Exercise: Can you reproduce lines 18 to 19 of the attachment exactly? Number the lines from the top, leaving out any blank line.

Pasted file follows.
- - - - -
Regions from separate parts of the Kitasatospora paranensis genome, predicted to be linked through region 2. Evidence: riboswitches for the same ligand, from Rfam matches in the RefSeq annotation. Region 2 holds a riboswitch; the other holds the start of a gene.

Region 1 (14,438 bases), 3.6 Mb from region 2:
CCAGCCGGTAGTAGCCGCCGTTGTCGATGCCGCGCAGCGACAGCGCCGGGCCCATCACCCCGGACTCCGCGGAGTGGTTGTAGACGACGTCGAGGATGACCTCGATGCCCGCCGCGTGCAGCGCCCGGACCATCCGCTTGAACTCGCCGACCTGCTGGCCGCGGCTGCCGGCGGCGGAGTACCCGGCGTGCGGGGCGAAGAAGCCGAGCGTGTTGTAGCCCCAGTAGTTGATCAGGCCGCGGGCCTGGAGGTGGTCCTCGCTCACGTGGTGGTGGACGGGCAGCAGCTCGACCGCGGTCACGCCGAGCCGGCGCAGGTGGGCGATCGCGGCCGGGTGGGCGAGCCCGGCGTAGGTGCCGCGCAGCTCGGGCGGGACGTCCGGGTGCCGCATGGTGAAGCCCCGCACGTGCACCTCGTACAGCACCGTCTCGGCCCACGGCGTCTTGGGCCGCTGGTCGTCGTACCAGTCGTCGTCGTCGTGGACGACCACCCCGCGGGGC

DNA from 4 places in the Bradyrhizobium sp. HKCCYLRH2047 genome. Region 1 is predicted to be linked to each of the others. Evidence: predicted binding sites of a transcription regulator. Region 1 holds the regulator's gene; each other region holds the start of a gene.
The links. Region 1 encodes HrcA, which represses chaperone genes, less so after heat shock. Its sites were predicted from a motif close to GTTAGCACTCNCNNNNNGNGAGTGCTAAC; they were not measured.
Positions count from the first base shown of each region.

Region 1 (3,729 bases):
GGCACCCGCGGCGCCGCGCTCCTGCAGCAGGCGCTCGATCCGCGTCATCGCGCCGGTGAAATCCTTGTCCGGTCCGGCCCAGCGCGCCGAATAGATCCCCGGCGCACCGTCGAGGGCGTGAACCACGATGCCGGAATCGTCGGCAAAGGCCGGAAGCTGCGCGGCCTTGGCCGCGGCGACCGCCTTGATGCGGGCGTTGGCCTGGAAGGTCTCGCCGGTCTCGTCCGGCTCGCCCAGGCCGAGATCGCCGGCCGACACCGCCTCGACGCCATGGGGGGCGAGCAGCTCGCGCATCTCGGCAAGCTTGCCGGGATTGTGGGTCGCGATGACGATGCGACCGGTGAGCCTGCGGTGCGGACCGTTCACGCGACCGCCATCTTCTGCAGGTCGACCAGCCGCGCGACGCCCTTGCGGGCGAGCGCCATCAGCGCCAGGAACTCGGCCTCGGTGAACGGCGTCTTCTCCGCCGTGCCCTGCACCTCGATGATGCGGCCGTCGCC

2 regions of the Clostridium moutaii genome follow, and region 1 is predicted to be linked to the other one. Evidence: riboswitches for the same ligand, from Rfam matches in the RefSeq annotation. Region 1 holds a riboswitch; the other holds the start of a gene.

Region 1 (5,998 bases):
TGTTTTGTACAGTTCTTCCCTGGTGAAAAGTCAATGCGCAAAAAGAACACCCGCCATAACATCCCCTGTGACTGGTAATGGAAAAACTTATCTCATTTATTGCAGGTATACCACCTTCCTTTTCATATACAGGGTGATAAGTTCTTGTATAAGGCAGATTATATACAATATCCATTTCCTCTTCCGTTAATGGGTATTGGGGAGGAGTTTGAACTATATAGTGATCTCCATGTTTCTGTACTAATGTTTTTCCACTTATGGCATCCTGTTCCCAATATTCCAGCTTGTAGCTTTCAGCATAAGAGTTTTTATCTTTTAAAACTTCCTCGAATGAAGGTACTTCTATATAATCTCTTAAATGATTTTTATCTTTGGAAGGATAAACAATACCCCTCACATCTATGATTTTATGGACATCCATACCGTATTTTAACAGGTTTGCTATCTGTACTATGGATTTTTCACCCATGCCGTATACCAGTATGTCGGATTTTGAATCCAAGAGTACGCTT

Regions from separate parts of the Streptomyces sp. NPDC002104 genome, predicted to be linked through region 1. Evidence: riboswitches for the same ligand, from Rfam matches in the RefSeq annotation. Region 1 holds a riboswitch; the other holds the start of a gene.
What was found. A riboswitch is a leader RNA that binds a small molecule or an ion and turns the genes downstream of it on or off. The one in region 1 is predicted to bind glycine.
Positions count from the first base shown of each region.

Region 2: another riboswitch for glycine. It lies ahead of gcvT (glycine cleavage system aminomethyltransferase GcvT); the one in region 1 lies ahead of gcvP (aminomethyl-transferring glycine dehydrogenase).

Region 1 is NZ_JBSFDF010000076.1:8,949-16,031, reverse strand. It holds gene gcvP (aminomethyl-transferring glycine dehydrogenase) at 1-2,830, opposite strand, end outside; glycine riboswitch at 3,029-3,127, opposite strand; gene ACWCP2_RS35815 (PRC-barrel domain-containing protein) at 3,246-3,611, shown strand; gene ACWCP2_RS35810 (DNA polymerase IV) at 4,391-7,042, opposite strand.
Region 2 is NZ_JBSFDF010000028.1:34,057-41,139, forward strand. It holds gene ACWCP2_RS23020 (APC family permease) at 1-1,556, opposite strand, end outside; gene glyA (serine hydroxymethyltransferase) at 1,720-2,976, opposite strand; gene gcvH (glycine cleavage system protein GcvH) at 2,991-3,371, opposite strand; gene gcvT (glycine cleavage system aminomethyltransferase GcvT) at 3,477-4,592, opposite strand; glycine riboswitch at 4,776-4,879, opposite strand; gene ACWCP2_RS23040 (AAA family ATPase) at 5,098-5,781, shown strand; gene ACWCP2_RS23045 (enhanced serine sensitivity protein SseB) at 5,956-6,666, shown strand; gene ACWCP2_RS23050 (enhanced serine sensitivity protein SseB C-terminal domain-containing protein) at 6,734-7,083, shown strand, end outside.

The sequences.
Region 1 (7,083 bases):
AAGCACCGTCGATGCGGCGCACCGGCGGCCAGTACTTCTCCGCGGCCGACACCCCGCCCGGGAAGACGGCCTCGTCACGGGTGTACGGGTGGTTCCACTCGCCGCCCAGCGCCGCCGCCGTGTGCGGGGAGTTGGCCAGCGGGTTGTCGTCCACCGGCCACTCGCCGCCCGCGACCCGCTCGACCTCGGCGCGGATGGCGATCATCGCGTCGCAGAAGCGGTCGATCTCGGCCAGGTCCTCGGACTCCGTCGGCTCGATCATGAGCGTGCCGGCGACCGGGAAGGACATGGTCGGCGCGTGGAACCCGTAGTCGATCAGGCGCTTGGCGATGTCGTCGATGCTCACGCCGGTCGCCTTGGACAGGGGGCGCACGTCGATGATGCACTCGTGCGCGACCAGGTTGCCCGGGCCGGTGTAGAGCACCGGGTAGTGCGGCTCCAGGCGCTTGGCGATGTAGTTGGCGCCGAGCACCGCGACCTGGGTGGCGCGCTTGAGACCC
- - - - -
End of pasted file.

The sequences.
Region 1 (7,083 bases):